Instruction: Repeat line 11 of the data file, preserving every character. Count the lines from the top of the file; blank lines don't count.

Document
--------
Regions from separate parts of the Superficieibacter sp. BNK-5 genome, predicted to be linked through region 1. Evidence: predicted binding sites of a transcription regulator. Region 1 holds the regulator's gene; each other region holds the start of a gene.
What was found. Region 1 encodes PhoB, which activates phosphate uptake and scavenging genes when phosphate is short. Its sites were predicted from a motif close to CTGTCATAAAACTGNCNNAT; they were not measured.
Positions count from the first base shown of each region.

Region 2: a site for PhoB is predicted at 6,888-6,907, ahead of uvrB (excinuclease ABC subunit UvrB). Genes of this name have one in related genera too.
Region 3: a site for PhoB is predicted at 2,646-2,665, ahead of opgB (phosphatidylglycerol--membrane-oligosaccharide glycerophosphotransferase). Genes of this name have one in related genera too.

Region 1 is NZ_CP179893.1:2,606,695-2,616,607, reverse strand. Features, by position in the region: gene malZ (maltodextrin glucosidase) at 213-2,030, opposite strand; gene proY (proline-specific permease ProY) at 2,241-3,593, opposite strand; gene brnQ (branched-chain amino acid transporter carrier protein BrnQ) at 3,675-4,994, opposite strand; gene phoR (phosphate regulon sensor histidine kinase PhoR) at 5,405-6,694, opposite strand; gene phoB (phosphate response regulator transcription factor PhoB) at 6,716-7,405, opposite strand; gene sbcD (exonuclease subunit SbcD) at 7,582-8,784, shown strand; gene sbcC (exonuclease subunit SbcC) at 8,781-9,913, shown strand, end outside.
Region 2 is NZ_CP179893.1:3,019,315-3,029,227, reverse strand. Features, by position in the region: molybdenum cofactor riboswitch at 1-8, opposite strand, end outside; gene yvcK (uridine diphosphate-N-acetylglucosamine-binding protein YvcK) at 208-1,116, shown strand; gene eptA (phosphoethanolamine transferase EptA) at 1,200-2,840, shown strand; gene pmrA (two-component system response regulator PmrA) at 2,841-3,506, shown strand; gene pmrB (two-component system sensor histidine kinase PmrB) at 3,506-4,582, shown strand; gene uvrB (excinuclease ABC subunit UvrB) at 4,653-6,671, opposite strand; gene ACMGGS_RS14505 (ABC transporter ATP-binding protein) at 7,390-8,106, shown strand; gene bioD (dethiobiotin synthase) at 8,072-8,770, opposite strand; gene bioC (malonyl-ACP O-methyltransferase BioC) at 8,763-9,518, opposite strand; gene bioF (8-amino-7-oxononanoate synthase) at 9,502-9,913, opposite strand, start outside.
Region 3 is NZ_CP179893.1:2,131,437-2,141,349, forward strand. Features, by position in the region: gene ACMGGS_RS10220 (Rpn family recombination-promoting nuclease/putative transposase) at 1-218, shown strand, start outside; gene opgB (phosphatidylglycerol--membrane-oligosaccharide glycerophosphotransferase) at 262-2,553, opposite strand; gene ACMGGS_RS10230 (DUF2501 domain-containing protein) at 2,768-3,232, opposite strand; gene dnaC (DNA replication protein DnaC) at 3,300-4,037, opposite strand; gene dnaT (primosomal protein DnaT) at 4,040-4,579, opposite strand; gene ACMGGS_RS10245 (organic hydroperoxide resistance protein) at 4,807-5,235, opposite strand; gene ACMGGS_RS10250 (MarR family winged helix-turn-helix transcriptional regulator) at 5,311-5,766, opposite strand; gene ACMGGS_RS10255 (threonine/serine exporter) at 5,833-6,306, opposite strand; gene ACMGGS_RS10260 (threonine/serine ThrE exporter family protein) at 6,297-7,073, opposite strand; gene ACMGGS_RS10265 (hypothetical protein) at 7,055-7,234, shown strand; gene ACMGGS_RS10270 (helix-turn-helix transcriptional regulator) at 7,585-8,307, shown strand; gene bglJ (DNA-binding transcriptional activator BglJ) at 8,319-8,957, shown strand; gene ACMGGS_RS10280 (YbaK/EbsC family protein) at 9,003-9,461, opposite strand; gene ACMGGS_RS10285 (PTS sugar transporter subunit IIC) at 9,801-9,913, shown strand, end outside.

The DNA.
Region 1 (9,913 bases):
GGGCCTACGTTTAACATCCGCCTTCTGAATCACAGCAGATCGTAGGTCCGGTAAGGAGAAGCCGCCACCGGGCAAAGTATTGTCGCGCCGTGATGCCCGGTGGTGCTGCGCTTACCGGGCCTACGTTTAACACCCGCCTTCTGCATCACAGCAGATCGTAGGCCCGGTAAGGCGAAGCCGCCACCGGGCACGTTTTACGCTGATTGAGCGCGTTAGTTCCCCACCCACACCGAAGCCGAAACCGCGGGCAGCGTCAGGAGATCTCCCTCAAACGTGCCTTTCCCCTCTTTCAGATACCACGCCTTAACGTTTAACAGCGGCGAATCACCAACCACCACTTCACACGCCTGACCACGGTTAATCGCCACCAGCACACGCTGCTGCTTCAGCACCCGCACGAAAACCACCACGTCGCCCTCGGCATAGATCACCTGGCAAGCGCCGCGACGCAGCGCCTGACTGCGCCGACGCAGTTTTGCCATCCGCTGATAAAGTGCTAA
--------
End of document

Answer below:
GGGCCTACGTTTAACATCCGCCTTCTGAATCACAGCAGATCGTAGGTCCGGTAAGGAGAAGCCGCCACCGGGCAAAGTATTGTCGCGCCGTGATGCCCGGTGGTGCTGCGCTTACCGGGCCTACGTTTAACACCCGCCTTCTGCATCACAGCAGATCGTAGGCCCGGTAAGGCGAAGCCGCCACCGGGCACGTTTTACGCTGATTGAGCGCGTTAGTTCCCCACCCACACCGAAGCCGAAACCGCGGGCAGCGTCAGGAGATCTCCCTCAAACGTGCCTTTCCCCTCTTTCAGATACCACGCCTTAACGTTTAACAGCGGCGAATCACCAACCACCACTTCACACGCCTGACCACGGTTAATCGCCACCAGCACACGCTGCTGCTTCAGCACCCGCACGAAAACCACCACGTCGCCCTCGGCATAGATCACCTGGCAAGCGCCGCGACGCAGCGCCTGACTGCGCCGACGCAGTTTTGCCATCCGCTGATAAAGTGCTAA